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John Lannan has made two starts but is slated to come out of the bullpen Thursday.
Truth be told, the Nationals don't appear to have any more definitive answer to that question today than they did when the left-hander first reported to Viera. But one way or another, they're going to have to make a decision sometime in the near future.
If there is a conclusion that can be drawn on March 14, it's this: Lannan isn't going to be part of the Nationals' Opening Day rotation, not unless someone else on the staff gets hurt. Not because of anything he's done so far this spring. But because Chien-Ming Wang has been effective and healthy.
After a designed slow build-up during the early portion of camp, Wang has begun to catch up to the rest of the pack. Team officials were pleased with his velocity and command Saturday during a two-inning start against the Mets, and he's now scheduled to start again Thursday against the Yankees.
Lannan, who has been on the same five-day schedule as Wang, will now come out of the bullpen to replace the Taiwanese right-hander. It certainly doesn't look like he'll get another chance to start in a big-league game this spring, not with manager Davey Johnson needing to get his five other starters stretched out in time for Opening Day.
So where does that leave Lannan? The Nationals have three options, none of them particularly appealing...
-- They can keep him in the bullpen, though with Ross Detwiler (and perhaps Tom Gorzelanny) already penciled in there, the Nats have no need for another left-handed long reliever.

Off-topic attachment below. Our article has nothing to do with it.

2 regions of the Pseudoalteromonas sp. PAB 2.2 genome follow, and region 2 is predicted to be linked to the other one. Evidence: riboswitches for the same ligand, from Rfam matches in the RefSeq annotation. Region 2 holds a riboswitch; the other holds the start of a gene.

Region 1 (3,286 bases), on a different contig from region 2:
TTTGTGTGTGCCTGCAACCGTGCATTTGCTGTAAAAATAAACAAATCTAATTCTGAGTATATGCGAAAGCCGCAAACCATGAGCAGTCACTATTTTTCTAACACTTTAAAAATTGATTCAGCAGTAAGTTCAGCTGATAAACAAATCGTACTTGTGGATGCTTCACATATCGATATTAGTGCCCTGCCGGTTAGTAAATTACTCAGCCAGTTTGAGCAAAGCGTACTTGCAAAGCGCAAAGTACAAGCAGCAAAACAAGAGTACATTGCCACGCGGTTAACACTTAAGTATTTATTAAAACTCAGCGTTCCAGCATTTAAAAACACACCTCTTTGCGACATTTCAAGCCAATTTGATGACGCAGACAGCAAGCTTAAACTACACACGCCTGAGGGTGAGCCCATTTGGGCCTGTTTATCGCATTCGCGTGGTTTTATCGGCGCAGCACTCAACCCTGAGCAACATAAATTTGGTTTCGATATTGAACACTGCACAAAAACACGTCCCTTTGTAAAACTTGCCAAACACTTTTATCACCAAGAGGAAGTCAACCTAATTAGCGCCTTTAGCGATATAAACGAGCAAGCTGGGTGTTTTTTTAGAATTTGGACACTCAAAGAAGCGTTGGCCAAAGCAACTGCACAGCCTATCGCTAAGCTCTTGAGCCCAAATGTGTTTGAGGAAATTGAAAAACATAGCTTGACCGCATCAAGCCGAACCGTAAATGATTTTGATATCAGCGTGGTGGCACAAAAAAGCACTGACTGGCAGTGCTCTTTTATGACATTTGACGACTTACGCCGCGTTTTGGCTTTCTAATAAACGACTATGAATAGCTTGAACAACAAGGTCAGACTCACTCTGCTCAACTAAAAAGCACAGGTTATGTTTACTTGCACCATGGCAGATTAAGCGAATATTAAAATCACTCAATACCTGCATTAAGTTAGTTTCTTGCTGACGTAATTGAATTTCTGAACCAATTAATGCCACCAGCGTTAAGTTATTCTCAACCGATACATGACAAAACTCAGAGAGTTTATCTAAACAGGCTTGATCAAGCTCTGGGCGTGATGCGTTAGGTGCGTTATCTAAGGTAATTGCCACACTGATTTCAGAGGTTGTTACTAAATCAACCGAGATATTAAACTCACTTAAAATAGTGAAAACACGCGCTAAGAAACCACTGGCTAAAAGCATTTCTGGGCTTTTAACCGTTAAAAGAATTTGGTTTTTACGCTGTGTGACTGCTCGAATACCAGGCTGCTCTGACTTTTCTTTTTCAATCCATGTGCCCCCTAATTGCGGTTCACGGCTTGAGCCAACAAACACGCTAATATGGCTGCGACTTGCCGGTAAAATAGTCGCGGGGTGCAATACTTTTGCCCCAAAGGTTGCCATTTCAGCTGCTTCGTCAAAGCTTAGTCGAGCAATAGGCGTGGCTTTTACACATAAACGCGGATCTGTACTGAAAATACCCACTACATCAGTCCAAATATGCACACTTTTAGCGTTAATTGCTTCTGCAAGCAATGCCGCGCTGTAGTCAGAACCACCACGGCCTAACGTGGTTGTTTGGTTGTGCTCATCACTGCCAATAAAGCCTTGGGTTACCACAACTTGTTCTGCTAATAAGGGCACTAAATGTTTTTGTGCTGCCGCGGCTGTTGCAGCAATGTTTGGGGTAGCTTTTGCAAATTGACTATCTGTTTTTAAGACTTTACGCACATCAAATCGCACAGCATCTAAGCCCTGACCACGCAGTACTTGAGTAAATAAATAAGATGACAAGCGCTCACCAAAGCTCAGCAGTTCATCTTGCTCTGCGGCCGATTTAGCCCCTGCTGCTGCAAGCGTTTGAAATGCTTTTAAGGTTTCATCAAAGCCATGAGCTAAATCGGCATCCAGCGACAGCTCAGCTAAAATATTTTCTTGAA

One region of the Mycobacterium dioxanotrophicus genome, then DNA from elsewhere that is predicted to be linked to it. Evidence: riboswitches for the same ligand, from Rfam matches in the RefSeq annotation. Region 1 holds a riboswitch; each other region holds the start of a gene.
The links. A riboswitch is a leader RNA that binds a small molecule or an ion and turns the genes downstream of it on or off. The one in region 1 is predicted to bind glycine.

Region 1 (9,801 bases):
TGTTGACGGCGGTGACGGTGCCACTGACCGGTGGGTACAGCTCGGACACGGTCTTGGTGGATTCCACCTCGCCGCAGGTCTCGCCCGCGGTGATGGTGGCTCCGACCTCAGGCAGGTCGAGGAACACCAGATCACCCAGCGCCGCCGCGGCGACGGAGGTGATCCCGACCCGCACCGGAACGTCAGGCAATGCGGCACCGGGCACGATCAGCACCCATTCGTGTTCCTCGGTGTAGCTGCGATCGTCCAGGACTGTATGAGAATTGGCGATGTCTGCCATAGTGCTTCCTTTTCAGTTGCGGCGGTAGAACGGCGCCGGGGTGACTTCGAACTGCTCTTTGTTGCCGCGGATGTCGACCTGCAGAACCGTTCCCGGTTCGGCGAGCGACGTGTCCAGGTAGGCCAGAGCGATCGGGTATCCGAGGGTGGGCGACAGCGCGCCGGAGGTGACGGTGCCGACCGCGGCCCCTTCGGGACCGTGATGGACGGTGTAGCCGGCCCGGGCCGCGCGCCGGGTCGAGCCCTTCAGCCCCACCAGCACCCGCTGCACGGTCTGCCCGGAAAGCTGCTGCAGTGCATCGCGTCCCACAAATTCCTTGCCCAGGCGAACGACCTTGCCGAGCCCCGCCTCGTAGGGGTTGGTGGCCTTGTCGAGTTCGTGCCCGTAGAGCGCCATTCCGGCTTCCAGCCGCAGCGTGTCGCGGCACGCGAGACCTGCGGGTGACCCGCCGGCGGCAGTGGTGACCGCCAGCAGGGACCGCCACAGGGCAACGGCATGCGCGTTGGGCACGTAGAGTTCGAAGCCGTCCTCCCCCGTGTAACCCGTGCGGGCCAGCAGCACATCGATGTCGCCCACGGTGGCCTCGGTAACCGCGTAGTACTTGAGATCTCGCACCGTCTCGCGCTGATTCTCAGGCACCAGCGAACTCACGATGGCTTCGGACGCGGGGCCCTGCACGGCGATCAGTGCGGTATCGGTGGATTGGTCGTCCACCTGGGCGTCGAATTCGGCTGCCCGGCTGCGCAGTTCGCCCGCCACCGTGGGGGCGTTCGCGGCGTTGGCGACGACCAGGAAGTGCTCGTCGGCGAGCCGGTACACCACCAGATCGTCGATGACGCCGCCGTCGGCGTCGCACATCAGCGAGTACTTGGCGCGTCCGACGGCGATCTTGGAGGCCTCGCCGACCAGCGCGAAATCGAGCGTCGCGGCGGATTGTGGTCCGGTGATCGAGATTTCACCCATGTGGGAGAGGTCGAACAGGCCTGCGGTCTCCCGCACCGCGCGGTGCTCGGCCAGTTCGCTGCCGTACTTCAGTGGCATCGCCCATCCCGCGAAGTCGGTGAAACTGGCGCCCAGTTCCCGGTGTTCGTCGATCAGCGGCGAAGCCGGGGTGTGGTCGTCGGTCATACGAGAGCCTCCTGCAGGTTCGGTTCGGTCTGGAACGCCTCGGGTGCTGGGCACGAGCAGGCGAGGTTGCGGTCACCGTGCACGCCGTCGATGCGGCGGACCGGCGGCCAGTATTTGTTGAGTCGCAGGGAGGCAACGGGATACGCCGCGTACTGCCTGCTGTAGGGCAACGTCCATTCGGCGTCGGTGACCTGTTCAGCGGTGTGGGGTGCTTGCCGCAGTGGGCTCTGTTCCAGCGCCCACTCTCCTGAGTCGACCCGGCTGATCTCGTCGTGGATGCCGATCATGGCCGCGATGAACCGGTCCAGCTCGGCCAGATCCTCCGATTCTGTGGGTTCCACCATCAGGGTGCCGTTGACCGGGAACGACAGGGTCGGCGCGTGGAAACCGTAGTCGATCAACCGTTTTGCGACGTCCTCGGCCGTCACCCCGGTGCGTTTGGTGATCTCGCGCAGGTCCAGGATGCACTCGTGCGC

-- They can send him to Class AAA, using up Lannan's third and final minor-league option, though they'd be paying him $5 million to pitch in Syracuse. The upshot: Lannan would remain in the organization and be available at a moment's notice if a big-league starter went down.
-- They can trade him, a scenario that sounded plausible back in early February after the Nationals signed Edwin Jackson for $11 million and bumped Lannan out of the rotation, and a scenario that has only picked up steam since then.
What kind of interest is there in Lannan? CBSsports.com's Danny Knobler reported yesterday that the Red Sox and Tigers are "believed to be the teams most focused" on the lefty, with the Astros also showing interest and the Mets and Padres potentially scared off by that $5 million salary.
In the end, though, a general manager's interest level in acquiring any player is only as high as what he's willing to give up for said player in a deal. And that's where this could get tricky.
Nationals GM Mike Rizzo is intent on getting something of value in return for Lannan. He'd love to acquire a big-league center fielder, though that's probably a pipe dream. The more likely offer will be for a mid-level prospect, perhaps somebody targeted for high-Class A or Class AA who could be big-league ready by the end of 2012 or early in 2013.
Is that enough of a return for a 27-year-old left-hander who you can pretty much pencil in for 30 starts and a sub-4.00 ERA? That's a tough call.
The problem is that Lannan, while a valuable back-of-the-rotation starter for just about any franchise in baseball, is hardly a unique commodity. Guys like him are a dime a dozen (which, it should be noted, is considerably cheaper than $5 million).
Rizzo's best chance may be to hold onto Lannan as long as possible, then hope more than one club needs a starter before Opening Day. Perhaps the Red Sox and Tigers will both find themselves in the running and engage in a minor bidding war. Or perhaps the Nationals will be willing to take on some of Lannan's salary in exchange for a better player in return.
Either way, do-or-die time is fast approaching for Rizzo. He can delay this decision a bit longer, but not forever.
The Nationals break camp in 19 days. The odds of John Lannan joining them for the charter flight north seem slim. His ultimate destination, though, remains the biggest mystery of spring training.